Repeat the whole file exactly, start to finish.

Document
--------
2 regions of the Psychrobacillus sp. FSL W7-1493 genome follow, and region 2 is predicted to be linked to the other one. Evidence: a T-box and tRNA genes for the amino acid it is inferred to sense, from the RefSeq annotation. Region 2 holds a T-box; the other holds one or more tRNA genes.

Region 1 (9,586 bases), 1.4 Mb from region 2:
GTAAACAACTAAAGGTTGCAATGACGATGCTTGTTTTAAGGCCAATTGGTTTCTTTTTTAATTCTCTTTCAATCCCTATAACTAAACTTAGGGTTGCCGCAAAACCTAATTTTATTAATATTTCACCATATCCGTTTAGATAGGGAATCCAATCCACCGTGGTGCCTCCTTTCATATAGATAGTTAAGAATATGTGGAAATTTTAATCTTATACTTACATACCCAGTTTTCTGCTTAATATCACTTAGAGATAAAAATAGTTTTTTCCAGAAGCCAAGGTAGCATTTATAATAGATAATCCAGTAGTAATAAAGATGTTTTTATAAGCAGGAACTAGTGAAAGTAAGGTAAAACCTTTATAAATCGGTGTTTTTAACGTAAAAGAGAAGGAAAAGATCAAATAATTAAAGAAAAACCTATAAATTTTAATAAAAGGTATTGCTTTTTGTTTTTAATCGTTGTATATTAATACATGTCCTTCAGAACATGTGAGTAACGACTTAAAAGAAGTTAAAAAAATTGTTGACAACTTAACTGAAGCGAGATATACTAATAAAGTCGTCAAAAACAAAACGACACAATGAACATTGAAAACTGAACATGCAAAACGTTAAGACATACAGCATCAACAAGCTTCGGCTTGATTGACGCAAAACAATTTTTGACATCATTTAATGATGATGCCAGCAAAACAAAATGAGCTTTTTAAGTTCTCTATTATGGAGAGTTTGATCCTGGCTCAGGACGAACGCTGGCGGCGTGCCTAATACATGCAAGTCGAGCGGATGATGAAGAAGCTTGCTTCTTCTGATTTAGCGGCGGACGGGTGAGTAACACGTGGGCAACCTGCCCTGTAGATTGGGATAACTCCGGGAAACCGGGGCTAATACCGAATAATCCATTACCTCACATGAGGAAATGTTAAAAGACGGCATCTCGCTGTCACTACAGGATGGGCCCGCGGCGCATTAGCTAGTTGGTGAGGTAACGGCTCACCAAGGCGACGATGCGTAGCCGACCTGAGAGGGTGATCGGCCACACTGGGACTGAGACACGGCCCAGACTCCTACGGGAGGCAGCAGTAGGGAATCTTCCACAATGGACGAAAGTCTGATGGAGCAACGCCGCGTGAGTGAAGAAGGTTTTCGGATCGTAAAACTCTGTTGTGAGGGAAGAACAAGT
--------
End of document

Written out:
2 regions of the Psychrobacillus sp. FSL W7-1493 genome follow, and region 2 is predicted to be linked to the other one. Evidence: a T-box and tRNA genes for the amino acid it is inferred to sense, from the RefSeq annotation. Region 2 holds a T-box; the other holds one or more tRNA genes.

Region 1 (9,586 bases), 1.4 Mb from region 2:
GTAAACAACTAAAGGTTGCAATGACGATGCTTGTTTTAAGGCCAATTGGTTTCTTTTTTAATTCTCTTTCAATCCCTATAACTAAACTTAGGGTTGCCGCAAAACCTAATTTTATTAATATTTCACCATATCCGTTTAGATAGGGAATCCAATCCACCGTGGTGCCTCCTTTCATATAGATAGTTAAGAATATGTGGAAATTTTAATCTTATACTTACATACCCAGTTTTCTGCTTAATATCACTTAGAGATAAAAATAGTTTTTTCCAGAAGCCAAGGTAGCATTTATAATAGATAATCCAGTAGTAATAAAGATGTTTTTATAAGCAGGAACTAGTGAAAGTAAGGTAAAACCTTTATAAATCGGTGTTTTTAACGTAAAAGAGAAGGAAAAGATCAAATAATTAAAGAAAAACCTATAAATTTTAATAAAAGGTATTGCTTTTTGTTTTTAATCGTTGTATATTAATACATGTCCTTCAGAACATGTGAGTAACGACTTAAAAGAAGTTAAAAAAATTGTTGACAACTTAACTGAAGCGAGATATACTAATAAAGTCGTCAAAAACAAAACGACACAATGAACATTGAAAACTGAACATGCAAAACGTTAAGACATACAGCATCAACAAGCTTCGGCTTGATTGACGCAAAACAATTTTTGACATCATTTAATGATGATGCCAGCAAAACAAAATGAGCTTTTTAAGTTCTCTATTATGGAGAGTTTGATCCTGGCTCAGGACGAACGCTGGCGGCGTGCCTAATACATGCAAGTCGAGCGGATGATGAAGAAGCTTGCTTCTTCTGATTTAGCGGCGGACGGGTGAGTAACACGTGGGCAACCTGCCCTGTAGATTGGGATAACTCCGGGAAACCGGGGCTAATACCGAATAATCCATTACCTCACATGAGGAAATGTTAAAAGACGGCATCTCGCTGTCACTACAGGATGGGCCCGCGGCGCATTAGCTAGTTGGTGAGGTAACGGCTCACCAAGGCGACGATGCGTAGCCGACCTGAGAGGGTGATCGGCCACACTGGGACTGAGACACGGCCCAGACTCCTACGGGAGGCAGCAGTAGGGAATCTTCCACAATGGACGAAAGTCTGATGGAGCAACGCCGCGTGAGTGAAGAAGGTTTTCGGATCGTAAAACTCTGTTGTGAGGGAAGAACAAGT